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Temple University Hospital Now Offering Less Invasive Surgical Option for Patients Suffering from Gastroesophageal Reflux Disease

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Gastroesophageal reflux disease, also known as GERD, is a chronic digestive disorder that affects the stomach and lower esophageal sphincter (LES), the muscle between the esophagus and stomach. Many people who suffer from GERD experience acid indigestion or heartburn due to a weakened LES, which allows gastric contents to reflux back into the esophagus. Prolonged exposure to acid in the esophagus can lead to serious complications, including Barrett’s esophagus and esophageal cancer.

Patients with GERD can be treated with over-the-counter medications or prescription-strength medications, and may also require lifestyle modifications. Patients can be asked to stop smoking, incorporate daily exercise, and avoid certain foods that could induce acid production. However, they may require or opt for surgery if medications are not effective. 

“Patients may not want to be on lifelong medication. Surgery is an alternative,” says Abbas El-Sayed Abbas, MD, Professor and Vice Chair of the Department of Thoracic Medicine and Surgery at the Lewis Katz School of Medicine at Temple University, Chief of Thoracic Surgery at Temple University Hospital and Thoracic Surgeon-in-Chief for Temple University Health System. “Surgery for GERD has typically been fundoplication surgery to reinforce the lower esophageal sphincter. This laparoscopic procedure involves wrapping the upper part of the stomach called the fundus around the outside of the lower esophagus to prevent acid reflux.” However fundoplication surgery is associated with certain side effects, like gas bloating, due to the changes of the anatomy and structure of the stomach.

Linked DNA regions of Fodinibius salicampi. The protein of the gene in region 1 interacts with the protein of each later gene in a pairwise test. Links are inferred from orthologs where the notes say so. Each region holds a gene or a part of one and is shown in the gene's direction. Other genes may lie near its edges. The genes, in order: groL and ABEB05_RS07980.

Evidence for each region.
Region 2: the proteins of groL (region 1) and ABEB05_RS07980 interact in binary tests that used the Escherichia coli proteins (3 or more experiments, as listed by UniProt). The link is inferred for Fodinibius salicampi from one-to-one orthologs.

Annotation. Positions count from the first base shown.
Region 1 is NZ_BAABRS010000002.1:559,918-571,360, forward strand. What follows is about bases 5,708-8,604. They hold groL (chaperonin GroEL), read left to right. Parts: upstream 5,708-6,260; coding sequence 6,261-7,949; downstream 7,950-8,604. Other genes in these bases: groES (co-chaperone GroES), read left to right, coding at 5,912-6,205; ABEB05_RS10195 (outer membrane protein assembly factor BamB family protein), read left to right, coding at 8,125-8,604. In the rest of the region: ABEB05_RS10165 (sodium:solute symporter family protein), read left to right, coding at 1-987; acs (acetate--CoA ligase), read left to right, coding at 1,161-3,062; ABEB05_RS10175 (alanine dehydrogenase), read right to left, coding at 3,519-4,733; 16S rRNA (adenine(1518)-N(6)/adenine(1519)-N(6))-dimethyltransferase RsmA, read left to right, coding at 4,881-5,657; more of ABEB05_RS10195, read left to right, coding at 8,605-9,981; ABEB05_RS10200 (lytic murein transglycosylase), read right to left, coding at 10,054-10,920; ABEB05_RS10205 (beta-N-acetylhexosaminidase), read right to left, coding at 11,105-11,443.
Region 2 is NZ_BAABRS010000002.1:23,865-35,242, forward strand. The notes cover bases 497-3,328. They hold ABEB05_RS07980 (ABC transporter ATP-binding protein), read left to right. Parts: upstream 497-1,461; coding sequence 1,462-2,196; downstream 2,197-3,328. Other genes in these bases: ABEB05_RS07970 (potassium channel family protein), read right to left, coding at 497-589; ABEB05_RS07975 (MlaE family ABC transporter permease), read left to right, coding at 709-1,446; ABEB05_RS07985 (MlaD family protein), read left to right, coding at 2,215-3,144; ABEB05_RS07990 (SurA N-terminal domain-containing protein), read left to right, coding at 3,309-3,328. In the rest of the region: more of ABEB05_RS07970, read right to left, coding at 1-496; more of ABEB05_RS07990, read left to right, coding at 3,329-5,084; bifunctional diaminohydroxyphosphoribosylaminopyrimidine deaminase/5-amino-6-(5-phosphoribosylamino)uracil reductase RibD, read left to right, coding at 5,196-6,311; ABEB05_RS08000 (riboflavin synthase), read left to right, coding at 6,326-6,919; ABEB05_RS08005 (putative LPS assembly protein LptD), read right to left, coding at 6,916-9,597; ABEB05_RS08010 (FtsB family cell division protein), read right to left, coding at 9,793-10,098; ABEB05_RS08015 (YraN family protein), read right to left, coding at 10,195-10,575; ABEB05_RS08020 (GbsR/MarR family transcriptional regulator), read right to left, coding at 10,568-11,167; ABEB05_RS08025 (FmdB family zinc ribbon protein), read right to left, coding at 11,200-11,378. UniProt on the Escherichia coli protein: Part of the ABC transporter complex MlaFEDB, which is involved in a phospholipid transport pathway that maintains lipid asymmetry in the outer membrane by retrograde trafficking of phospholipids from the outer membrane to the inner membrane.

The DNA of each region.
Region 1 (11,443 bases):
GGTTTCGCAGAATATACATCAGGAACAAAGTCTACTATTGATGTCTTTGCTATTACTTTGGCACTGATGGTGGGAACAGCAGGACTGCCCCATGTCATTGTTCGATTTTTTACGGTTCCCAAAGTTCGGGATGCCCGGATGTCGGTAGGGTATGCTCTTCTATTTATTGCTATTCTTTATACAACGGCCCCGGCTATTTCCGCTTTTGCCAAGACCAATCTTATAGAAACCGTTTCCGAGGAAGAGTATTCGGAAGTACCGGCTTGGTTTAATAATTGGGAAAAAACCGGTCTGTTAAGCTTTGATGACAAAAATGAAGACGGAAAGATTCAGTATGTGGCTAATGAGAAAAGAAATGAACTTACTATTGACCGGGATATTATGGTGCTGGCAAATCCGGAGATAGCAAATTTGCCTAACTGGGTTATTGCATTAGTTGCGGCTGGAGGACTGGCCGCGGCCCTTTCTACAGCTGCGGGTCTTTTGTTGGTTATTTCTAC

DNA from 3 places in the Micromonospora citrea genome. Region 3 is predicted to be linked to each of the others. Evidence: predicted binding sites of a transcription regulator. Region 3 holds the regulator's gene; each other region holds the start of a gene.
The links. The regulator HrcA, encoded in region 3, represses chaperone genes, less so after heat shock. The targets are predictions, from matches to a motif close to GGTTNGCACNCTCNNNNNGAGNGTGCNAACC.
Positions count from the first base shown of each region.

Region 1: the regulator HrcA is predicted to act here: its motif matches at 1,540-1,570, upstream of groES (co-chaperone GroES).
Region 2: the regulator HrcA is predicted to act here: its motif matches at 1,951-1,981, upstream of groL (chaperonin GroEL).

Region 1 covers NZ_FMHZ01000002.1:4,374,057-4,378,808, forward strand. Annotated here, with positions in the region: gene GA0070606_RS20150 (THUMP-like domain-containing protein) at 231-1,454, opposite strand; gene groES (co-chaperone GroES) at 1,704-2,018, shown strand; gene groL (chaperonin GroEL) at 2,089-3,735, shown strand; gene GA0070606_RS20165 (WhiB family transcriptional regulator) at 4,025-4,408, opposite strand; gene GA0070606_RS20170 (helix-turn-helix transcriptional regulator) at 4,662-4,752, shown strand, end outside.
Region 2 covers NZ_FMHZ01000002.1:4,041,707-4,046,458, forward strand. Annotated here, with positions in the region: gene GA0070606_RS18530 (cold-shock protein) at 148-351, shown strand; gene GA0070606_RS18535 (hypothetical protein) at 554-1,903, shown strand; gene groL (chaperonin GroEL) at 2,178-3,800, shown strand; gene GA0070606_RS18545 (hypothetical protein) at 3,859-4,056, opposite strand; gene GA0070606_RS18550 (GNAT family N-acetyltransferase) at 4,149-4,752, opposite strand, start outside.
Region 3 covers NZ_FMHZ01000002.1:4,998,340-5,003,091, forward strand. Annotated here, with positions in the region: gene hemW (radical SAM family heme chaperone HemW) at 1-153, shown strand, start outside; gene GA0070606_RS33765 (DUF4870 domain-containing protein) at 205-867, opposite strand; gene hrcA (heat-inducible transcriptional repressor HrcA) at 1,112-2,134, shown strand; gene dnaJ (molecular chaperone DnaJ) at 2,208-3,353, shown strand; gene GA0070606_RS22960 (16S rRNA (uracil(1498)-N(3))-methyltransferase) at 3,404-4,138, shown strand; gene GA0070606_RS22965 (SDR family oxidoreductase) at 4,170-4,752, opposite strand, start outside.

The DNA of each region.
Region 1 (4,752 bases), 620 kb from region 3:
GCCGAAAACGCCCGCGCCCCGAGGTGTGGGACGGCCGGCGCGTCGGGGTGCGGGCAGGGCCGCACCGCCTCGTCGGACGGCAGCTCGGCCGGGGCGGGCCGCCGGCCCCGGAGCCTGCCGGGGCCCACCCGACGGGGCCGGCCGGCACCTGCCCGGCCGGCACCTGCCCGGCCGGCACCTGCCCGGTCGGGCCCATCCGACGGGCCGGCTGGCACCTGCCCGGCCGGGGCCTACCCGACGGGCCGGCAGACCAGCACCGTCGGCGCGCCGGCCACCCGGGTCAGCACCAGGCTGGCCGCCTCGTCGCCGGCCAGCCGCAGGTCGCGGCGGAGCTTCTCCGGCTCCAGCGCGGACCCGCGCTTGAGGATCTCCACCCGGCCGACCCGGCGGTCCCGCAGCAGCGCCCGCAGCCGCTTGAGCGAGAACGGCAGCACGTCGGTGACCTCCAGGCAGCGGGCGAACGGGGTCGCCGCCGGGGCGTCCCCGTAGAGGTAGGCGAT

Temple is now offering a less invasive treatment option—the Linx device-- which allows the patient to preserve his or her entire stomach.

“The Linx device is a quarter-sized ring of tiny magnetic titanium beads that is wrapped around the lower esophagus,” says Dr. Abbas. “The procedure is done laparoscopically with surgeons placing three or four small incisions in the abdomen to implant the device. It is a very quick procedure and patients often go home from the hospital the very same day.” 

Dr. Abbas adds that the Linx device is flexible enough that when a patient swallows food or water it will expand allowing the food bolus to enter the stomach, but will then almost immediately close again to prevent reflux from the stomach into the esophagus.

A large study has shown the device to be safe and effective in the long term. Dr. Abbas says the Linx device would be a permanent fix, however in the rare event that it needs to be reversed, he says the Linx procedure would be easier to reverse than the traditional fundoplication surgery. 

Editor’s Note: Neither Dr. Abbas nor any member of his immediate family has financial interest in Torax® Medical, Inc., the manufacturer of the Linx device.